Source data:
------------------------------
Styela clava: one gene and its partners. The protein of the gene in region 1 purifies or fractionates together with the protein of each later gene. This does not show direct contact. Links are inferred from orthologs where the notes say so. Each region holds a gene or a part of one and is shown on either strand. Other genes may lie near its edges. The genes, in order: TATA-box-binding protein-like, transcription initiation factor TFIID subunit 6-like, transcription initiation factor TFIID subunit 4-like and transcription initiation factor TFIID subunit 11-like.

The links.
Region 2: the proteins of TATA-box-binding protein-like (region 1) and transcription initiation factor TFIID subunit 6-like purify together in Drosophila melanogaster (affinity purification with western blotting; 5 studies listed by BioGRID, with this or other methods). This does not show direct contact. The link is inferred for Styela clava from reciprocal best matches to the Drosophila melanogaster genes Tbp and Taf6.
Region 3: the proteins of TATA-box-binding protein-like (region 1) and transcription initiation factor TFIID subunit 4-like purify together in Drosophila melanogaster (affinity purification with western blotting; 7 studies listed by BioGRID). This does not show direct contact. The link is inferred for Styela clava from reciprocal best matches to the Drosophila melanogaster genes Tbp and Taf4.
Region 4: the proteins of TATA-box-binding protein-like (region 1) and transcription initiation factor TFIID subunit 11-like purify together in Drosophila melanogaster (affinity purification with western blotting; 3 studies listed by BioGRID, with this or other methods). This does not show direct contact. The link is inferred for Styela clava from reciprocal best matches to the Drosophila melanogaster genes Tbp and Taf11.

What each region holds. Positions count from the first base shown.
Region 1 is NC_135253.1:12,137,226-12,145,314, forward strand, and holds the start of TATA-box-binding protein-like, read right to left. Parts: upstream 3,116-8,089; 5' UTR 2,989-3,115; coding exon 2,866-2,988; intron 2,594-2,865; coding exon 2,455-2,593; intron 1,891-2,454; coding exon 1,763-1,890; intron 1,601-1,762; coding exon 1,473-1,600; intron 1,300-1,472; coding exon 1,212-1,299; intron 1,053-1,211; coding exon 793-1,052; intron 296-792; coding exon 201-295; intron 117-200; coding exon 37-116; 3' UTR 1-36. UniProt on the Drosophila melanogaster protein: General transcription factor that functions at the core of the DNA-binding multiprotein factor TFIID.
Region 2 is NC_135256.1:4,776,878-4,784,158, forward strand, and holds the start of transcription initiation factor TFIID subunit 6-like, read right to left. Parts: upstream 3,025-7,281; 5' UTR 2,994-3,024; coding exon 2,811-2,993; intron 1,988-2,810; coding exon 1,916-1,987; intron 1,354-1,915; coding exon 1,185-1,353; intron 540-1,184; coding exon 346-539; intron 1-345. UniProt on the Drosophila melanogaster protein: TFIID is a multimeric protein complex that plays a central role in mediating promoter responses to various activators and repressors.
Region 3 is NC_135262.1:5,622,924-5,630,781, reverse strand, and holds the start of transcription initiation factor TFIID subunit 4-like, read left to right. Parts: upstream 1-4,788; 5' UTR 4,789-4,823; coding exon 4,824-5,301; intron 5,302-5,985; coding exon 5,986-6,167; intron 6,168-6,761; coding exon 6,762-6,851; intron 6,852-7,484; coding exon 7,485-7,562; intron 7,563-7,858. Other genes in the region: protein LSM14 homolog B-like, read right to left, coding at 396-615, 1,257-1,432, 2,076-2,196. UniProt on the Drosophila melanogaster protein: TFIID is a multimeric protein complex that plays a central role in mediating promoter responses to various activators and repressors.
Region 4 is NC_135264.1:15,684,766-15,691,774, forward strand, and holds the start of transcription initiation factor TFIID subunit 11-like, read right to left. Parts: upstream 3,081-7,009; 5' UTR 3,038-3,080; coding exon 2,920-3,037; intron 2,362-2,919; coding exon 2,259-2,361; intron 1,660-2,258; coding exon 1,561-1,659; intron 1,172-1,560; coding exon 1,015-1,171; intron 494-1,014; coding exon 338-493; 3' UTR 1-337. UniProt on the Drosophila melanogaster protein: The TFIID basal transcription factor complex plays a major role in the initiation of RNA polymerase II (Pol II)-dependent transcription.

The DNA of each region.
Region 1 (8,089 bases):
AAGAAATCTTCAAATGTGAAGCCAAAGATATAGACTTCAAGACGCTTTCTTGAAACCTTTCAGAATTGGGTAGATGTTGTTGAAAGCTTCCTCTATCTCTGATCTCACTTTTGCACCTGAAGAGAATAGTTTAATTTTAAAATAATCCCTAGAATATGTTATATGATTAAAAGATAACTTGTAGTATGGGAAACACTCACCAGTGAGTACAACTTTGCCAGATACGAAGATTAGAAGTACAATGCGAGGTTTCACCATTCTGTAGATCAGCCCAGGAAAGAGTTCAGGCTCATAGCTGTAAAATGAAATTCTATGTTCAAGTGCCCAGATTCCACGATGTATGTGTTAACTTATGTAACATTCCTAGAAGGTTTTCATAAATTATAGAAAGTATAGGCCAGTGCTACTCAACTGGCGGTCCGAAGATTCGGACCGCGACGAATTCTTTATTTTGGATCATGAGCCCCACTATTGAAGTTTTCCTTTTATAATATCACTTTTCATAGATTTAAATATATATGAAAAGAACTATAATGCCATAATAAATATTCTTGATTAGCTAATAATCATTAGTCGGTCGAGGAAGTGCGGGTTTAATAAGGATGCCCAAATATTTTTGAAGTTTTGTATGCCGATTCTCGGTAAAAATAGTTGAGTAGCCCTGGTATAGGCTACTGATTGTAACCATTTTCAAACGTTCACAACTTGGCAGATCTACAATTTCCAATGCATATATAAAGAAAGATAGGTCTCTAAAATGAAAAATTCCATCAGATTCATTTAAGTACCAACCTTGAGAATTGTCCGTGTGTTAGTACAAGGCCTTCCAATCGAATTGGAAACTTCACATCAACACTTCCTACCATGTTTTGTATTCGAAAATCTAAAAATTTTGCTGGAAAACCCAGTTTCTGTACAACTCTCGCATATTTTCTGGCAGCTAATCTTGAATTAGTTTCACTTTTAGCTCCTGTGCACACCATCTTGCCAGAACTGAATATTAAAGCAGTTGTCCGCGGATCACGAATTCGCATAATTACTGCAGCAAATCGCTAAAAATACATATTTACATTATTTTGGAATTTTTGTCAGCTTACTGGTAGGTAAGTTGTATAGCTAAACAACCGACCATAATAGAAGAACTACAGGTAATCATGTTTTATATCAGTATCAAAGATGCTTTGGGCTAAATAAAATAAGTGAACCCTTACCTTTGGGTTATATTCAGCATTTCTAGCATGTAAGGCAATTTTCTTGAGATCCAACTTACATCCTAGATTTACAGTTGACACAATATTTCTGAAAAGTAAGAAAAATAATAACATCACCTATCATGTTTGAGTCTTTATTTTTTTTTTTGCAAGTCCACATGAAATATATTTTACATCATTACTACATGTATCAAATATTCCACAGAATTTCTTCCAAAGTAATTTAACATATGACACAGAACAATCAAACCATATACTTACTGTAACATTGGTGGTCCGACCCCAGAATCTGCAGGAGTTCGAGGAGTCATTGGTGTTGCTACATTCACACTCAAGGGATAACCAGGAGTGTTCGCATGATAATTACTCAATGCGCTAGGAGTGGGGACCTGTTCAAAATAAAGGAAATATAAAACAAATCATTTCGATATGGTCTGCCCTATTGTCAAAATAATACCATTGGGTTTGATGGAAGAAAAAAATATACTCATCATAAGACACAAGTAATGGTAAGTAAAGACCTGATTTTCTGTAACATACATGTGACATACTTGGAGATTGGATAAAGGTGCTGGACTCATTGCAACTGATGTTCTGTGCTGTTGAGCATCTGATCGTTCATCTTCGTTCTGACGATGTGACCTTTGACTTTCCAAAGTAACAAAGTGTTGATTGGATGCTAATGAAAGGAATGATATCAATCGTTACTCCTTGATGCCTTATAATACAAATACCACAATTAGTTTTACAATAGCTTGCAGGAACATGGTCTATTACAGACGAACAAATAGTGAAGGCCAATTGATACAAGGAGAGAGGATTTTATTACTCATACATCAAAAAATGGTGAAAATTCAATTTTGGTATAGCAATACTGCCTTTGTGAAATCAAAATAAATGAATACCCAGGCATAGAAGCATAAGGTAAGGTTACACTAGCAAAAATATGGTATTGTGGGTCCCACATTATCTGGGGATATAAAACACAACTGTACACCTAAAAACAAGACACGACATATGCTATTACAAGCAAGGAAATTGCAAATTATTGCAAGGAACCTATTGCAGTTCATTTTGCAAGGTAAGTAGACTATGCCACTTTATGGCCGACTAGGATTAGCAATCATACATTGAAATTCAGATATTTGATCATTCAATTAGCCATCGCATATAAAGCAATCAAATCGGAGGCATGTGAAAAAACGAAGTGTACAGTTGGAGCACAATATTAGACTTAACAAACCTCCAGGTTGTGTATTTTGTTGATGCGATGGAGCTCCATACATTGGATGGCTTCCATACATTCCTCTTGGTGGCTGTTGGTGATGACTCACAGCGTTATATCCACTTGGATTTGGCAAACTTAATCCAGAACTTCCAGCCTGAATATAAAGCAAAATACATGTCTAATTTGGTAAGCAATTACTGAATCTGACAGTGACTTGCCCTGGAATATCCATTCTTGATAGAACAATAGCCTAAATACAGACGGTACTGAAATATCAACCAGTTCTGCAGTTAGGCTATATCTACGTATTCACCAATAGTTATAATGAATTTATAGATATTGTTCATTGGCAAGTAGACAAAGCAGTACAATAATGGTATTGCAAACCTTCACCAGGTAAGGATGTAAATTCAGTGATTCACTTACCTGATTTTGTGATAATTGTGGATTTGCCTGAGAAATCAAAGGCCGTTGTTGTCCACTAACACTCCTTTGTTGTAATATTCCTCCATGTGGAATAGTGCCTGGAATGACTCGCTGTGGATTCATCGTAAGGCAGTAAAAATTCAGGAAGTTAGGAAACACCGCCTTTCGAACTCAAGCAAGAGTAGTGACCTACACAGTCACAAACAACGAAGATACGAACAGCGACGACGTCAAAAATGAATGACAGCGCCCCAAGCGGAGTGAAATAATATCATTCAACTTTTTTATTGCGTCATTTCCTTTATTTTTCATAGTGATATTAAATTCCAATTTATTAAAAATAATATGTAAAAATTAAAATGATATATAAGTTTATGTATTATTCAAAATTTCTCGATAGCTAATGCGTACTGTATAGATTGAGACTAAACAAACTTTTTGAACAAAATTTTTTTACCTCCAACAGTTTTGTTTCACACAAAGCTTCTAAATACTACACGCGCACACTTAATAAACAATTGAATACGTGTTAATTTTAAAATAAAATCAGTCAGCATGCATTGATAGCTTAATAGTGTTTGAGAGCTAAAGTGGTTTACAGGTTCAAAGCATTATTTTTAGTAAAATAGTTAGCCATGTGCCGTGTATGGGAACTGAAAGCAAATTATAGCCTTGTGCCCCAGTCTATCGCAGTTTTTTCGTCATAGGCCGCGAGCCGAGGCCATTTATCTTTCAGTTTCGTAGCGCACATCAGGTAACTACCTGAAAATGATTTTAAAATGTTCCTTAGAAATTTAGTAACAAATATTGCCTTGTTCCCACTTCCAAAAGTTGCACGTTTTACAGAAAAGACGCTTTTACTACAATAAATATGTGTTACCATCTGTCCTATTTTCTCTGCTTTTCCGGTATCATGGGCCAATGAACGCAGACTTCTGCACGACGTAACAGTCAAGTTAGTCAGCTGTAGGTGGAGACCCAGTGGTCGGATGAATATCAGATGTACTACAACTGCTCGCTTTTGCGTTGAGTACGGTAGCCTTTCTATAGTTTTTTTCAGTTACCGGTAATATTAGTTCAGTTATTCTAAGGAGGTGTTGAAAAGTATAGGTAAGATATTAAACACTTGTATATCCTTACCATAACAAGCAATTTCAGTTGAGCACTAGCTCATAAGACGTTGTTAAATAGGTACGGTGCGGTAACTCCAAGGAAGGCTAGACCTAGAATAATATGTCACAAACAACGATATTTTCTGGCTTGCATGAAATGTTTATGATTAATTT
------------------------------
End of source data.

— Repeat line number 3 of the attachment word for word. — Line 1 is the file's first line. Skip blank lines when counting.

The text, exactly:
Region 2: the proteins of TATA-box-binding protein-like (region 1) and transcription initiation factor TFIID subunit 6-like purify together in Drosophila melanogaster (affinity purification with western blotting; 5 studies listed by BioGRID, with this or other methods). This does not show direct contact. The link is inferred for Styela clava from reciprocal best matches to the Drosophila melanogaster genes Tbp and Taf6.